“Now, instead of reserving a boring mill for three days and then the gundrill another three days, we can take care of all the boring and high-speed gundrilling on the Unisig,” Mr. Ergun says. “The USC-M series machine is very much a multitasker and has reduced our lead times by roughly 30%.” 

It’s About Reducing Costs

Concours regards the time spent setting up jobs as throw-away costs. “There are so many setups involved on just a boring mill alone, it adds up to costs that we have to absorb, plus a crane and any employees required to work on it,” Mr. Ergun says. For example, to set up a block in the boring mill, he says it would take half an hour to an hour, depending on the setup, to bore/drill five holes, then lay it down and set it up to complete another series of holes and so on.

“Now we have the five-axis positioning capability of the Unisigs and FCS clamping systems along with automatic pallet changers on each machine, which is a 100% time-saver when it comes to switching a tool from one setup to the next,” Mr. Ergun says. Concours now sets up one pallet while the other is being worked on. When setups are required on the original block, the pallets are shuttled so machining can begin on the other job while the first block is being set up. “Because of these new improvements, the Unisigs stay in production mode with minimal down time. I can honestly say that our setup time has decreased by more than 50%.”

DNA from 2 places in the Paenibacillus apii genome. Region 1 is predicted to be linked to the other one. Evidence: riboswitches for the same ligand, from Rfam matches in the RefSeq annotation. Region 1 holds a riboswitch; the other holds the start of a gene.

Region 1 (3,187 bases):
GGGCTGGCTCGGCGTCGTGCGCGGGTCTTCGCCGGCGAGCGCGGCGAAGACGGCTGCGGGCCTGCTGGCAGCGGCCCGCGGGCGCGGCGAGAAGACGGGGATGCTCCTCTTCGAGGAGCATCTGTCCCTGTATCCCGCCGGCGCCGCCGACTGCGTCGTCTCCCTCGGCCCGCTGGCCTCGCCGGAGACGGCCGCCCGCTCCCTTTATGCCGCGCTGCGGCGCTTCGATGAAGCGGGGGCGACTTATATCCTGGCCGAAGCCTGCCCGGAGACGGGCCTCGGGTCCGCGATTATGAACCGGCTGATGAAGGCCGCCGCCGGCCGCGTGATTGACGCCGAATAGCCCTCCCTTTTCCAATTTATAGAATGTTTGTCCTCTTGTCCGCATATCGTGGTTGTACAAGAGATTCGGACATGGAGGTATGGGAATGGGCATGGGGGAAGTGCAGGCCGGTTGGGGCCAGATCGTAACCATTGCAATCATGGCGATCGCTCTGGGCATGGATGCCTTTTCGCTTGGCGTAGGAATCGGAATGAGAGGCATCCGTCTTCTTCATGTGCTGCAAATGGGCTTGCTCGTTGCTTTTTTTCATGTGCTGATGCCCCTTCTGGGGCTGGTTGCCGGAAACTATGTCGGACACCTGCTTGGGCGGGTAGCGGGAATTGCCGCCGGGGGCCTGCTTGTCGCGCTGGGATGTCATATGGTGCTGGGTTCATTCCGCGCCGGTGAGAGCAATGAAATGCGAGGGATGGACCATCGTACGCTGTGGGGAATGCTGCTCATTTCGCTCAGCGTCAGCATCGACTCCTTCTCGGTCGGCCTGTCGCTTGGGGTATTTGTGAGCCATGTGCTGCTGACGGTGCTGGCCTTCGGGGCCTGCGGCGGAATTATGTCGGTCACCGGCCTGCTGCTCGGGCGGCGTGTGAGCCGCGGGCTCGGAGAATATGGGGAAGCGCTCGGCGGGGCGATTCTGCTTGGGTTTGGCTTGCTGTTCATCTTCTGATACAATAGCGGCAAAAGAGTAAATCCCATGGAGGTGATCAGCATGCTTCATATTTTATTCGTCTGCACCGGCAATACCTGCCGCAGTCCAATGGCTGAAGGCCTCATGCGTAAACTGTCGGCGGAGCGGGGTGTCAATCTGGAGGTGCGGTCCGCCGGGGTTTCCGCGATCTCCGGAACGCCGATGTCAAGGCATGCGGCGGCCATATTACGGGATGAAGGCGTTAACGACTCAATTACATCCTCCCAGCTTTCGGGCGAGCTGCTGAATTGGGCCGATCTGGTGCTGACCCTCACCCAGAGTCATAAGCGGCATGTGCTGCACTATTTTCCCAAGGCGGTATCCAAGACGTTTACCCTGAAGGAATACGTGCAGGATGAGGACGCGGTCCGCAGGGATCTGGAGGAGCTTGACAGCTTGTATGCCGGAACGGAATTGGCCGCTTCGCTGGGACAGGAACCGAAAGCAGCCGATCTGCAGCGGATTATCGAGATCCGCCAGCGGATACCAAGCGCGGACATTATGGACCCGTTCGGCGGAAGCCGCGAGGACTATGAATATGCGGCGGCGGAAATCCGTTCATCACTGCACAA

Mr. Ergun says that as Concours purchased its first, second and eventually its third Unisig USC-M series multitasking machining center, the company was able to eliminate other machinery and significantly reduce outsourcing work. “When we bought the first Unisig USC-M50, we were able to eliminate two boring mills right off the bat,” he says. The USC-M50 features a 120-position toolchanger. In addition, it has a 25-ton capacity table for workpieces as large as 3,000 mm, a 50-mm-diameter capacity for both BTA drilling and gundrilling up to a depth of 1,830 mm, and dedicated 5,000 rpm, 24/30 kW drilling spindle power.

Then Concours purchased the first Unisig USC-M38, which features a rated gundrill diameter of 50 mm and a BTA drilling diameter of 38 mm. With dedicated drilling spindle power of 4,500 rpm, 22 kW, drilling depth capability is 1,500 mm. The M38 also features a 120-position toolchanger and a 15-ton table-weight capacity. “That eliminated our need for another boring mill and one of the two gundrills we had, but we were still outsourcing a large amount of work plus using our remaining gundrill,” Mr. Ergun says. Since purchasing a third Unisig, another M38, Concours has eliminated its gundrills, and outsourcing has become an “only as-necessary” option that is rarely used. “It’s about the throughput that we have gained by having these machines,” he says.